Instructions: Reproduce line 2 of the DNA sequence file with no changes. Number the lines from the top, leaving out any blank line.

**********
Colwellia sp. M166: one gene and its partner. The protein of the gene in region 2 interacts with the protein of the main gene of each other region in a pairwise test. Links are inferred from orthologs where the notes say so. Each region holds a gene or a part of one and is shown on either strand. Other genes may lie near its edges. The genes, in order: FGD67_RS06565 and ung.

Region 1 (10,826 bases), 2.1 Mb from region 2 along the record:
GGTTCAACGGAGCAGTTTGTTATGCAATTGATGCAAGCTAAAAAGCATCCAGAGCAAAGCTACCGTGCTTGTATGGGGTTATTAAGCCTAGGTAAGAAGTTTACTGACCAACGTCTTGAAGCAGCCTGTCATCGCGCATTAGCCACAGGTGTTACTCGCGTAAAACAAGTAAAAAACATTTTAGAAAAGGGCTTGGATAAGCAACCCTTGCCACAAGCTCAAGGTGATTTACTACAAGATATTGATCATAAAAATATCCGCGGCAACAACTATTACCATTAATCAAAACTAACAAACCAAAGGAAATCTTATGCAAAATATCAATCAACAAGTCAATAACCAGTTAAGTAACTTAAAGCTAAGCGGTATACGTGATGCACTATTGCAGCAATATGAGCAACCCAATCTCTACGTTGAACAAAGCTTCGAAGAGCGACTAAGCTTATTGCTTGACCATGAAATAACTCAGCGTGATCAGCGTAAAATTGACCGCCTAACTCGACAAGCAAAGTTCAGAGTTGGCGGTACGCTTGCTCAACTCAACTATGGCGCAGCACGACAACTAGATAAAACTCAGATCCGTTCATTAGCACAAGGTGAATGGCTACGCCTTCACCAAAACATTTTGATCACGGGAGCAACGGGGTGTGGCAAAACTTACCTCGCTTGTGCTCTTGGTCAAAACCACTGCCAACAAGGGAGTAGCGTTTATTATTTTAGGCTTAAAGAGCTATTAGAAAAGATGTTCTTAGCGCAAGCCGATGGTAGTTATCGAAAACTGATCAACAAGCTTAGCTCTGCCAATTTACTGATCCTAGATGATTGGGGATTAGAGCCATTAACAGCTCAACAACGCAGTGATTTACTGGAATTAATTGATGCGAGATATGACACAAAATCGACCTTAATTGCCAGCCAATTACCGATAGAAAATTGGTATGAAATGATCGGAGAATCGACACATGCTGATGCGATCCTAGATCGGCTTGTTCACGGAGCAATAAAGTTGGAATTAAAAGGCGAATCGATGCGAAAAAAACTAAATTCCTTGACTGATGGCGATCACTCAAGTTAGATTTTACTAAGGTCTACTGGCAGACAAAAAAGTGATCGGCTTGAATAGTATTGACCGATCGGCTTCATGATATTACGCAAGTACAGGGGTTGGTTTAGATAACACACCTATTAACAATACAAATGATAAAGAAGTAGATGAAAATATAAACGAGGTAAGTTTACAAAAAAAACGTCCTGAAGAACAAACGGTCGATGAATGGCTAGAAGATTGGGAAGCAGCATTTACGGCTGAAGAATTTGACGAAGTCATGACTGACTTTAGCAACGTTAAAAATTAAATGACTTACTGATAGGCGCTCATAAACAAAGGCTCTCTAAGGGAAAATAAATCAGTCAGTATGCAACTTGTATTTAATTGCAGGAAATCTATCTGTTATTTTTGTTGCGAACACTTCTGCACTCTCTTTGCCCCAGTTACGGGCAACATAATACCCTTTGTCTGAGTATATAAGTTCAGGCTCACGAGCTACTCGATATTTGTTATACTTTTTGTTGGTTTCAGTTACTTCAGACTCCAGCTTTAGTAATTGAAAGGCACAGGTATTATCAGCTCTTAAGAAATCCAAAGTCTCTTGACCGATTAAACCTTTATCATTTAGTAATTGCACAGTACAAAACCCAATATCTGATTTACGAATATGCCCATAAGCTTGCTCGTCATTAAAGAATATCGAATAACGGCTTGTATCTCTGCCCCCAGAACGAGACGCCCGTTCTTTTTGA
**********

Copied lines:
Region 1 (10,826 bases), 2.1 Mb from region 2 along the record: